I told my Filipino cuisine class that we suddenly had three Italian guests for our chef’s table that day. It was arranged that they have lunch with us to sample Filipino food. One of them was pastry chef Ciro Fraddanno from the CAST Alimenti culinary school in Milan. He was with us for a week to do a series of baking demonstrations on Italian pastries.
It is always a pleasure to meet chefs from other parts of the world. They are very curious about our food in as much as we want to learn more about their style of cooking. We made our visitors try our Filipino cuisine lesson which was pomelo salad, sinigang (tamarind based sour soup), shrimp in coconut milk, grilled tuna, and other southern island dishes. The flavors were quite new to them and Luigi loved the sinigang. It was funny how our foreign guests would make a big deal and take photos of rice wrapped in banana leaves, coconut juice served from the husk, and even go crazy over the succulence of our Philippine mangoes.
I told Ciro his amazement over our tropical fruits is likened to the feeling I get when I see a parking meter in Europe. He gave me a puzzled look….We don’t have parking meters in the Philippines so it is a big thing for us. I go crazy and have my picture taken with a parking meter the same way Europeans cherish our mangoes.
( Huh?!? If you’re reading this and didn’t get the part about parking meters then you’re probably not from my country ! 🙂 )
Anyway over the days Chef Ciro turned out to be a remarkable pastry chef as he generously shared his baking techniques and recipes to the students. Like most pastry chefs he was patient, precise and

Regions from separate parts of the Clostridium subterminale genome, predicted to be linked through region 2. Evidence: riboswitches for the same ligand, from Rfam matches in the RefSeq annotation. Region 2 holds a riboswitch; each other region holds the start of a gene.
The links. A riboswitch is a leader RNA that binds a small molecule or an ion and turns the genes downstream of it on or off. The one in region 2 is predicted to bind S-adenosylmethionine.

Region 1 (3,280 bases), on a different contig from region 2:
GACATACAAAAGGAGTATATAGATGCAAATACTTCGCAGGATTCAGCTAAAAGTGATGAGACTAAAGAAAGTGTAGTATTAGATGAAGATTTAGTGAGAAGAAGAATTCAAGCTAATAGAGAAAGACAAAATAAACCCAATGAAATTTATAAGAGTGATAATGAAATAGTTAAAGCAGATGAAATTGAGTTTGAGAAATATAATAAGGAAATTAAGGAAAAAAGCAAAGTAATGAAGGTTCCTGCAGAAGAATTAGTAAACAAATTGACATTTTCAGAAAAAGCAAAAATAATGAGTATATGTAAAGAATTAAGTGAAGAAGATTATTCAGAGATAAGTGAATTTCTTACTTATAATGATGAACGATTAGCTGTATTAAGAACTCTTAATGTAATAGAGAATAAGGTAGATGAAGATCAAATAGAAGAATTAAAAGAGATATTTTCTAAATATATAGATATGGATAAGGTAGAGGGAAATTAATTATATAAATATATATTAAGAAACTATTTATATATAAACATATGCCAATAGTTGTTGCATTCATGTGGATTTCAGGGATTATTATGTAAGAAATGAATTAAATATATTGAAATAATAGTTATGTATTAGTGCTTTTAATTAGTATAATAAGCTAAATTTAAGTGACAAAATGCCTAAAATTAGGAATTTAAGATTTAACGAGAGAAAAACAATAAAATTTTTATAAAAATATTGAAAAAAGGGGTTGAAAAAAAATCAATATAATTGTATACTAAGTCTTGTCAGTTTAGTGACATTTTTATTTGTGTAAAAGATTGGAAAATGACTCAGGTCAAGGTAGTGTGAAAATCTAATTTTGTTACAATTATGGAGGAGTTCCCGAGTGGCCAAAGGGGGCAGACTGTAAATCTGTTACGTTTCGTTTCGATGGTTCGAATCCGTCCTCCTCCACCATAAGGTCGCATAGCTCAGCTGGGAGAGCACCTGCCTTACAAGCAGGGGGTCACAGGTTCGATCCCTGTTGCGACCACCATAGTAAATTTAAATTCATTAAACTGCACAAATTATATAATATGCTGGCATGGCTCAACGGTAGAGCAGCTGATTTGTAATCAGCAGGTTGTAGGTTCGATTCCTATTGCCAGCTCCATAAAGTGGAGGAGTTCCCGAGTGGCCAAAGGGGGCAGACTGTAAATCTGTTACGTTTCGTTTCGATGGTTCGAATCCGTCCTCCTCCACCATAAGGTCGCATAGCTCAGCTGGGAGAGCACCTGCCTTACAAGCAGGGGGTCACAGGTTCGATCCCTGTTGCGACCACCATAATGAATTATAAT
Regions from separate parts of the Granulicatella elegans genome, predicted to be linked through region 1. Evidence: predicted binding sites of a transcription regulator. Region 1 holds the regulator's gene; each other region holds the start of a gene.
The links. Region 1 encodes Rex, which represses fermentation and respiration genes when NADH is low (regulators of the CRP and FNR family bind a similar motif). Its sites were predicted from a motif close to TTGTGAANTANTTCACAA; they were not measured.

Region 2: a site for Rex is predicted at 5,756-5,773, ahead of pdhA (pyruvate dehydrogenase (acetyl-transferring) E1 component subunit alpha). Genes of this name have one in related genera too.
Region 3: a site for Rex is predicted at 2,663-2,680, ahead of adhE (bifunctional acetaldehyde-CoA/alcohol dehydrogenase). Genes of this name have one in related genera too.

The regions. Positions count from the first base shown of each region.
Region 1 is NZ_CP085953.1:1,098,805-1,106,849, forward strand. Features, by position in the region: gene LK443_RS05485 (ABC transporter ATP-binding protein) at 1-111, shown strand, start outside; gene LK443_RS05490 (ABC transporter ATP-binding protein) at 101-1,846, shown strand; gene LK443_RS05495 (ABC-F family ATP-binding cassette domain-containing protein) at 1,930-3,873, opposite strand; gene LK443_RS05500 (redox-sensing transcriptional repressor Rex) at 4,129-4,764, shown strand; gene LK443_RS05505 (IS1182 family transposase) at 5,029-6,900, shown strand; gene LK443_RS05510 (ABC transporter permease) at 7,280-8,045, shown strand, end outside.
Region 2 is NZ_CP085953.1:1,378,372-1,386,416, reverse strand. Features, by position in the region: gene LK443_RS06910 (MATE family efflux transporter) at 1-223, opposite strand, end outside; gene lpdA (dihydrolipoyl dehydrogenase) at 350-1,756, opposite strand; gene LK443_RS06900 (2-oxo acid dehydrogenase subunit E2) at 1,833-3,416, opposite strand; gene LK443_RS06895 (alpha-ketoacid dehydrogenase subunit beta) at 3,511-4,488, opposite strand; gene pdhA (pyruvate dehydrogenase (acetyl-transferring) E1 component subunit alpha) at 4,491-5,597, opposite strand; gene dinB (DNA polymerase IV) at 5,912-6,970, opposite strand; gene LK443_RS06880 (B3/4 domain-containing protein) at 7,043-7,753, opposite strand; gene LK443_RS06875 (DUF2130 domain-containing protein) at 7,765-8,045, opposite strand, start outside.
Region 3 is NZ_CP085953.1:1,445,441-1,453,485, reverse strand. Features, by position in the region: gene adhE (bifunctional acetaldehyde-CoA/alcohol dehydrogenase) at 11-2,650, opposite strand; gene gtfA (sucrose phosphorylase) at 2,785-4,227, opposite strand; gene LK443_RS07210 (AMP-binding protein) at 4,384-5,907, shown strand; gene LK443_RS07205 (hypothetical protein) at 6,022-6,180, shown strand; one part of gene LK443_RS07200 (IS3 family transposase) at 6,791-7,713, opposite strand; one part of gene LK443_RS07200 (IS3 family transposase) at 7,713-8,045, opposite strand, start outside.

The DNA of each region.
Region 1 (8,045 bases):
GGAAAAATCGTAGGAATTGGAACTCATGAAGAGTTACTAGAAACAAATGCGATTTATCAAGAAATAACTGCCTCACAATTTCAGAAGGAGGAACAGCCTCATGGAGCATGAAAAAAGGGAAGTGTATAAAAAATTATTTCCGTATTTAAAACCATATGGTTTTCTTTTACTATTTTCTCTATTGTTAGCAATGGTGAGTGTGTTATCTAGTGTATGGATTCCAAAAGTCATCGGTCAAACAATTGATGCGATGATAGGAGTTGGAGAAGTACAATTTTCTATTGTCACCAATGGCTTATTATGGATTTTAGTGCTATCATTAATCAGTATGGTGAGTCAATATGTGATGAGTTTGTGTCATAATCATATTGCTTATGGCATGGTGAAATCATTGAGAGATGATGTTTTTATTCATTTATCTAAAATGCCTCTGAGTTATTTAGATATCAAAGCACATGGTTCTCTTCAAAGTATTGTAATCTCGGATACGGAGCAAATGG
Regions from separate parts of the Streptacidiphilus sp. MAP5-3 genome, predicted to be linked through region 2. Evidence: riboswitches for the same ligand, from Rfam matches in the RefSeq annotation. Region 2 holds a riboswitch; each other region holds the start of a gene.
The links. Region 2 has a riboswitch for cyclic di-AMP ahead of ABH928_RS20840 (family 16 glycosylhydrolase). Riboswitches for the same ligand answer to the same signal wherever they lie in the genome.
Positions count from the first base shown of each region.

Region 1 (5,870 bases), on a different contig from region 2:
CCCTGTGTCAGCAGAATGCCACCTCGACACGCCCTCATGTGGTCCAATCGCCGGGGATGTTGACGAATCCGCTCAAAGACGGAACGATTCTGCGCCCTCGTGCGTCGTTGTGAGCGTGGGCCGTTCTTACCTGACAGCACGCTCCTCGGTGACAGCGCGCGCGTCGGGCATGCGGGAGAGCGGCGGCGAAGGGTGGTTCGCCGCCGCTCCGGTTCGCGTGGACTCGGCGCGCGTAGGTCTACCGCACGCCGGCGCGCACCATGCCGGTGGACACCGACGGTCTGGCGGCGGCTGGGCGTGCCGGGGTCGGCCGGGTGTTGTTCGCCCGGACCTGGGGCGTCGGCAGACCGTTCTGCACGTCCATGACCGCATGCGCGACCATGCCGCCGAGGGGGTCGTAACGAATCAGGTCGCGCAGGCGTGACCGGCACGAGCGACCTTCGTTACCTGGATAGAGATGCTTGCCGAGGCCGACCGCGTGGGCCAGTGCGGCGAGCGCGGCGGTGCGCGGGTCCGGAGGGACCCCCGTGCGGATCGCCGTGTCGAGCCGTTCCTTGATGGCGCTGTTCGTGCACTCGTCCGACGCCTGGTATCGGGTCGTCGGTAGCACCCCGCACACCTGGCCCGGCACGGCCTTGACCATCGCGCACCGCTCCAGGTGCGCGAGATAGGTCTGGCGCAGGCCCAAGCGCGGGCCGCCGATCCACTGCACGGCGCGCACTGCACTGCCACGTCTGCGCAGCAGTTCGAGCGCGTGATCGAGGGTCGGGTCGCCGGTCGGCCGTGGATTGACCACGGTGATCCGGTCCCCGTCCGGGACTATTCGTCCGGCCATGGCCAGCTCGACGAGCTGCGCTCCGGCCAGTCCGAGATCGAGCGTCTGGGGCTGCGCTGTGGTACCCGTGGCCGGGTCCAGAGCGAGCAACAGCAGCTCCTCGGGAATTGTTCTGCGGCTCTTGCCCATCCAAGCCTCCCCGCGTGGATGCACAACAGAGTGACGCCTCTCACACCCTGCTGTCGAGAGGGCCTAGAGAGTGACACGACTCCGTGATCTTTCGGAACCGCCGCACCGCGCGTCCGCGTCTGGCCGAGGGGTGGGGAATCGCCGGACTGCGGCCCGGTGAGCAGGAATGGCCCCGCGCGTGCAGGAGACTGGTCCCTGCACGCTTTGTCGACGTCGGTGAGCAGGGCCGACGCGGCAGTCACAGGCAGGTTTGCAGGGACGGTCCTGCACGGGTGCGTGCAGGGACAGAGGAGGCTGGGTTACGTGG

a perfectionist. He is over six feet in height and was too tall for the demo room range hood. He also found the working counters too low. Sorry they were made for little brown men and so I suggested we cut his feet off instead. Hehe! Initially he found the oven, weather and humidity in our tropical country quite a challenge. He was so worried about the fermentation of his panetonne (Italian Christmas cake) which I didn’t realize took days. The bianco mangarie (Sicilian white pudding) had a difficult time setting because the climate was just too hot. In the end however he produce a beautiful array of delicious pastries like panna cotta, “real” tiramisu, baba (soaked in limoncello – my favorite!), paradiso, amaretti, nougat, different kinds of brioche, and even made pastiera from his hometown Napoli. He culminated his stay with a wonderful dessert buffet. Bravo!!
Thank you Ciro for sharing your talents with us and Luigi for always coming back to visit. Ciao and until next time!
If you are interested in further baking classes in Italy check CASTalimenti.it